I’d guess that we’ve all heard this claim; all paths lead to God. For we Universalists (I realize not all that partake here claim that moniker) how can we really disagree? If all will eventually be won over to freely worship and love God, isn’t it logical to say then that all paths do, (eventually anyway) lead to God?
Usually the ones who protest this statement loudest are conservative Christians who see in it a moral equivocation; a “truth-is-personal; so-all-truth-is-relative” dynamic; or maybe, see in this claim a diminution of the importance and identity of the Christ.
At the same time, often the ones who embrace this phrase do so in reaction to what they see as Christians “exclusivism”; or they really don’t see Jesus as such a big deal; or they don’t agree with the notion that there is but “one name given among men… whereby we must be saved…” and so on.
So, what about it?? Is this phrase defensible or is it corrupt and deeply flawed? If ever there was an expression that needed explanation and fleshing out before we answer, this one might be it.
Clearly, a distinction needs to be made between the logical destination of the path itself (ie there really ARE paths that lead to destruction – and not just destruction of the sinful self) and the reality that no matter WHERE we go, there God is also. Further, it seems entirely in the very nature of God to come and seek and search US out – in which case He will come to the path WE are on to be with us. (Immanuel!!) For example, if I were a Hindu or something and had never even heard the name of Jesus, it should not surprise one who knows God that He might speak in terms familiar to me as Hindu. God’s presence on my path need not necessarily mean that path logically leads to Him (does it??) (ie – God doesn’t magically just show up because I’m on the “right path” does He?)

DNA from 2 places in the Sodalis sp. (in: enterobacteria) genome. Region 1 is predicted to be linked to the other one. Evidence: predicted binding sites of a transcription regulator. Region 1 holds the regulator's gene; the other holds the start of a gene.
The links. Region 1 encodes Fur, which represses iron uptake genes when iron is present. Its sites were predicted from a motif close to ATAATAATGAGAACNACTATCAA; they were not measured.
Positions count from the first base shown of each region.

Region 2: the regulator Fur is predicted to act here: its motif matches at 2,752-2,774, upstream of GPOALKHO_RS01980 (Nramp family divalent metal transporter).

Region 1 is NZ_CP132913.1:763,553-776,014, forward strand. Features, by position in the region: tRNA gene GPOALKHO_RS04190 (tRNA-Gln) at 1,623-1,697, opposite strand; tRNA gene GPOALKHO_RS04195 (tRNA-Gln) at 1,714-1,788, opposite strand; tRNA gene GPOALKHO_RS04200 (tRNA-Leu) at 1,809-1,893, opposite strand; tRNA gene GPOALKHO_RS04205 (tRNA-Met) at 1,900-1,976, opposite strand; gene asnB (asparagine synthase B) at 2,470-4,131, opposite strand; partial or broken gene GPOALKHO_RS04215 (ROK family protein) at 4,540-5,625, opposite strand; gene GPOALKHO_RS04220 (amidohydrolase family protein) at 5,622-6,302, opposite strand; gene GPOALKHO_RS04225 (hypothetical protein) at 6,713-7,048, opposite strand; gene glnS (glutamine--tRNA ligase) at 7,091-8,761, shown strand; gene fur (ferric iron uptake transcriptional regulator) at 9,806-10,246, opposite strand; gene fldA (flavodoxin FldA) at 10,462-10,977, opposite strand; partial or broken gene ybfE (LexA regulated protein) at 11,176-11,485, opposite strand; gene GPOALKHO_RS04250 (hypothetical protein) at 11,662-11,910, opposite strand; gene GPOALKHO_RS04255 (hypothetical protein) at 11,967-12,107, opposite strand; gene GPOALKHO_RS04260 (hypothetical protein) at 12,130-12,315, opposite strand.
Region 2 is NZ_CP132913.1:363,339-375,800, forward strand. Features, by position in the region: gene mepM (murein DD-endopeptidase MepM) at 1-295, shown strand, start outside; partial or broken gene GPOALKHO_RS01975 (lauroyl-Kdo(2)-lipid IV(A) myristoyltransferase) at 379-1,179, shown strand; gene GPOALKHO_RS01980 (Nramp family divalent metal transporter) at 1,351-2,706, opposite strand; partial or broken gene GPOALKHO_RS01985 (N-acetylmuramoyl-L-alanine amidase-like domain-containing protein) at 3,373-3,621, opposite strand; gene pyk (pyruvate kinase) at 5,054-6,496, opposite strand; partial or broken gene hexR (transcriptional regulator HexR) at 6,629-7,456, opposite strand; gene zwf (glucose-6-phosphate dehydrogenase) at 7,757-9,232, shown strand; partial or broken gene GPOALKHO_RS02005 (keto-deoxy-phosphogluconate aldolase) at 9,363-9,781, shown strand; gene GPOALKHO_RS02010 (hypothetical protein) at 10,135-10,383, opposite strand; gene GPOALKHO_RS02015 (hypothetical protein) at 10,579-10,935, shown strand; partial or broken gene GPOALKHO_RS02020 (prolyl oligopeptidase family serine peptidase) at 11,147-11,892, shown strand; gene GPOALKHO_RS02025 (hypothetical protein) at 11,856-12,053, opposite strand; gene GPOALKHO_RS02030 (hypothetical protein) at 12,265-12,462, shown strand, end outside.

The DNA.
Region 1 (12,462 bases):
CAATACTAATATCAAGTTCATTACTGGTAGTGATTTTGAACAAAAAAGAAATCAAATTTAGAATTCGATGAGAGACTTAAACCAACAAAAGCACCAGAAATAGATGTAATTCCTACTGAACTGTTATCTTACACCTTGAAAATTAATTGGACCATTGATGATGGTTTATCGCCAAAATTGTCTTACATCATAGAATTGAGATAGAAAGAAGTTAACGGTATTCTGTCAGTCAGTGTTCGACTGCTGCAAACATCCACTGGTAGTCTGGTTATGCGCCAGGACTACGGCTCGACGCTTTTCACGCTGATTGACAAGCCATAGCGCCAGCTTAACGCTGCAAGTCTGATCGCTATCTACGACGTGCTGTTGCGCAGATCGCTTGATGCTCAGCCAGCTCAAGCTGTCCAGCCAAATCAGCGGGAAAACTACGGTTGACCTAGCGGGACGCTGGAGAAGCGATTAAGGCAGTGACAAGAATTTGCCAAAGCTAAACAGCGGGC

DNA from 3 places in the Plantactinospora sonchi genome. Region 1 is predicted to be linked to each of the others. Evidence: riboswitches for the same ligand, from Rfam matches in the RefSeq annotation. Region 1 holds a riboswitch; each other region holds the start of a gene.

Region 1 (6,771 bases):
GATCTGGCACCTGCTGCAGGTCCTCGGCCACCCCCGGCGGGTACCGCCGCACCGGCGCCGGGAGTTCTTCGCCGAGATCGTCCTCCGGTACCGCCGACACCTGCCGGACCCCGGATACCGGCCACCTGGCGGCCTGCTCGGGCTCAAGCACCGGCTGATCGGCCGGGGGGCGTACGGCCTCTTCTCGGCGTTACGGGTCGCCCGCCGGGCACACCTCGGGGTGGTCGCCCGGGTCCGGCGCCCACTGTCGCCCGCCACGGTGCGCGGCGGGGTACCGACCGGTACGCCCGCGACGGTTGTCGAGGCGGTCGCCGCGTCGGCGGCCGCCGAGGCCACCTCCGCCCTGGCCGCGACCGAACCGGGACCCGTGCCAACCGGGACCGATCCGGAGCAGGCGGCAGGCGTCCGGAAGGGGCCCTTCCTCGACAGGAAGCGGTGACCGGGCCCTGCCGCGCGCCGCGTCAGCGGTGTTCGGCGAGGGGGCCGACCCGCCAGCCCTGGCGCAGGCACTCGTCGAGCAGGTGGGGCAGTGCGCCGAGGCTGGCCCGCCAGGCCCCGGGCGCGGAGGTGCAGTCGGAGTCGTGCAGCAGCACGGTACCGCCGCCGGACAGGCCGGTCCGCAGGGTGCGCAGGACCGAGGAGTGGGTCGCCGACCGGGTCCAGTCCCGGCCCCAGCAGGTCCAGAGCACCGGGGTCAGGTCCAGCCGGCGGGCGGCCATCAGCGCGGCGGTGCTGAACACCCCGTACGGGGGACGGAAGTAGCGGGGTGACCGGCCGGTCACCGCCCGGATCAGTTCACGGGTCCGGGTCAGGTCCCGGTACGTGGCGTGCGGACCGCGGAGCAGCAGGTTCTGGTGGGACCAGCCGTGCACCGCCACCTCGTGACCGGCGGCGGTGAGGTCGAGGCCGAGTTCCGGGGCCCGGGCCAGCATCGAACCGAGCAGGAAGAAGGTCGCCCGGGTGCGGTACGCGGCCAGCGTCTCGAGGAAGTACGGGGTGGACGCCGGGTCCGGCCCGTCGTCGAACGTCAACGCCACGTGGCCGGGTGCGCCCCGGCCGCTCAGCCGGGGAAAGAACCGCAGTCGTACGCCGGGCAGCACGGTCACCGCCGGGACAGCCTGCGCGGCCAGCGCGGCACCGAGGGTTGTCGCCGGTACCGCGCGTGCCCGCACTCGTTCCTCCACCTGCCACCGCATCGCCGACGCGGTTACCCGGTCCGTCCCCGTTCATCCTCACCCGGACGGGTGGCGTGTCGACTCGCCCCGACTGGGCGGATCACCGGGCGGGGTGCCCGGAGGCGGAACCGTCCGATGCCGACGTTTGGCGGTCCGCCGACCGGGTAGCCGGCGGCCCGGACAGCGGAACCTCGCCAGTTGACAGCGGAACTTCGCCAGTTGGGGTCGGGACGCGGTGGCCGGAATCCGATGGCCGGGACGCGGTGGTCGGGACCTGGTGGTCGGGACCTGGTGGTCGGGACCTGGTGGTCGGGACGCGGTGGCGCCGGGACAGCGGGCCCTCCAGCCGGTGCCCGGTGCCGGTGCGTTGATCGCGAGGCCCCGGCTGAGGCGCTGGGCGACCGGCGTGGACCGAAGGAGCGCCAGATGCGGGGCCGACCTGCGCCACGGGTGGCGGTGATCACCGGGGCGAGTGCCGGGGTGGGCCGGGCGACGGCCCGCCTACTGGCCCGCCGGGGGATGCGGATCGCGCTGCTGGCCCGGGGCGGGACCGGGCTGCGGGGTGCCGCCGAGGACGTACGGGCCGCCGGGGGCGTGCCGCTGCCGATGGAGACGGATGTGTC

The flip side might be that, while most of us here I suspect do believe that the “truest path” to God is told via the person of the Christ, we all surely know those who claim Christ’s name, yet appear on a path directly in opposition to God. So we find ourselves in the position of admitting that God is not the path itself, but that God is on the path of every sentient being. Maybe better then to say that while not all paths lead to God per se, all paths find God upon them. It’s not about the path, it’s about the God.
How do you all see this phrase??